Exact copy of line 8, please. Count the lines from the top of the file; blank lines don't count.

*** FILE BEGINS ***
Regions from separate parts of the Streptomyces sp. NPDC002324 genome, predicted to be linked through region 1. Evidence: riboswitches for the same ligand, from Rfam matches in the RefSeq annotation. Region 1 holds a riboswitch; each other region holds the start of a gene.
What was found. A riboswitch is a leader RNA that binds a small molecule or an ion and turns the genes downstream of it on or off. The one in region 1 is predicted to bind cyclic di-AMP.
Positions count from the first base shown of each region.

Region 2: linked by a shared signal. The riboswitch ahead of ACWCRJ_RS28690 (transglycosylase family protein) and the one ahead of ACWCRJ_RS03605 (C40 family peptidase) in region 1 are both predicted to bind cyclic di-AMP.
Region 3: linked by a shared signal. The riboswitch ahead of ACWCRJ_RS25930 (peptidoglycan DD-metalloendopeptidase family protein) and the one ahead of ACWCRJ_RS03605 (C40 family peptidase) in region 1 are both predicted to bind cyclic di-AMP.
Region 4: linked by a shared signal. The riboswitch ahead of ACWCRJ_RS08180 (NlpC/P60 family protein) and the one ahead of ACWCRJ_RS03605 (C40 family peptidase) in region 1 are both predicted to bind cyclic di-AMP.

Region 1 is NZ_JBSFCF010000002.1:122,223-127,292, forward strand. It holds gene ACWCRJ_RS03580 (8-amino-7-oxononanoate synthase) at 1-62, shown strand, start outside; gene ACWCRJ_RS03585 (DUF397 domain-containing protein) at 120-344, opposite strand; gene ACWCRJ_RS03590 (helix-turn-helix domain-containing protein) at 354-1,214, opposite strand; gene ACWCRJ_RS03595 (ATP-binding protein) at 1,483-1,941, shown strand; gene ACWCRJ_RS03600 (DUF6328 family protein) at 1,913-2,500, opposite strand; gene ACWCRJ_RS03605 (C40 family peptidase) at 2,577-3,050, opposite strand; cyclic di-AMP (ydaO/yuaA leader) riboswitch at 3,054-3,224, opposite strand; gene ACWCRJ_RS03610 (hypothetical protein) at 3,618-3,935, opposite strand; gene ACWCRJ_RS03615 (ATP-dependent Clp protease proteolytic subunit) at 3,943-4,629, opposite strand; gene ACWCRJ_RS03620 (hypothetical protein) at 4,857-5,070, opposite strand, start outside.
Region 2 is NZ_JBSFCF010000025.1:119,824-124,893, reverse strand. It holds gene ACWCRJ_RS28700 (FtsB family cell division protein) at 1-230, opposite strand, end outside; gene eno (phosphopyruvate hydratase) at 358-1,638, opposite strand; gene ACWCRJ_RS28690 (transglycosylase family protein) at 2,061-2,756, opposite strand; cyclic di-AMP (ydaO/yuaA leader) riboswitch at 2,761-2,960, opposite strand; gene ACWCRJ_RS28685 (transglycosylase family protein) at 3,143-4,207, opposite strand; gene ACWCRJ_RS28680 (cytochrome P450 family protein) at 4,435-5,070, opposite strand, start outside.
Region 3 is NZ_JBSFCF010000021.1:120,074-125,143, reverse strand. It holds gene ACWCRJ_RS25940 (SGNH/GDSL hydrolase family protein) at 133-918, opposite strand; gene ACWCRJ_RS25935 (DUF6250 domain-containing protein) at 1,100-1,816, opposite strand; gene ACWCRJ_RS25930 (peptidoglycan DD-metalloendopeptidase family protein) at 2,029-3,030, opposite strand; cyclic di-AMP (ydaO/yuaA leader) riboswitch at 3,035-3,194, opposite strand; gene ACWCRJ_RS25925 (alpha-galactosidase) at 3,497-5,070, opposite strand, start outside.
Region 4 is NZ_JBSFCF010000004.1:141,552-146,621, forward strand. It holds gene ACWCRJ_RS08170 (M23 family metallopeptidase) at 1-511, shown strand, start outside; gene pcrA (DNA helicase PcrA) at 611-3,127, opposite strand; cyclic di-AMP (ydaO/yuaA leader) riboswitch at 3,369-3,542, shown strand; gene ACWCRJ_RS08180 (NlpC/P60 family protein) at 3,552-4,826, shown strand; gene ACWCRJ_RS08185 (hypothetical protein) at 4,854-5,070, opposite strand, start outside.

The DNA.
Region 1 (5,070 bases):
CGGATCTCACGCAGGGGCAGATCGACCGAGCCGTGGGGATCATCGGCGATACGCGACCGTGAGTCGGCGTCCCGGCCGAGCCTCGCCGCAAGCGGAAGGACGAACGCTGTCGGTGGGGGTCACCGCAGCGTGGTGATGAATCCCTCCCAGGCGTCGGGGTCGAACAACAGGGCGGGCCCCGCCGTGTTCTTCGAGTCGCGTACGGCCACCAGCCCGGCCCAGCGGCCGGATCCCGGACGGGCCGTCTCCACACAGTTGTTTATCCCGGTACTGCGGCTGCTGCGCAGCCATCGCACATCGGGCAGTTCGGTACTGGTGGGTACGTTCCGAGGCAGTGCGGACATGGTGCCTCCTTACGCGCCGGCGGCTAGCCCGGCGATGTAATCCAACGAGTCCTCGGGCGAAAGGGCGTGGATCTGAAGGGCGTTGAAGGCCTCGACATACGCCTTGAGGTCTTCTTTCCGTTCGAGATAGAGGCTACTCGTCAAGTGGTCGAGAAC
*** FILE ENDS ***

Region 2 is NZ_JBSFCF010000025.1:119,824-124,893, reverse strand. It holds gene ACWCRJ_RS28700 (FtsB family cell division protein) at 1-230, opposite strand, end outside; gene eno (phosphopyruvate hydratase) at 358-1,638, opposite strand; gene ACWCRJ_RS28690 (transglycosylase family protein) at 2,061-2,756, opposite strand; cyclic di-AMP (ydaO/yuaA leader) riboswitch at 2,761-2,960, opposite strand; gene ACWCRJ_RS28685 (transglycosylase family protein) at 3,143-4,207, opposite strand; gene ACWCRJ_RS28680 (cytochrome P450 family protein) at 4,435-5,070, opposite strand, start outside.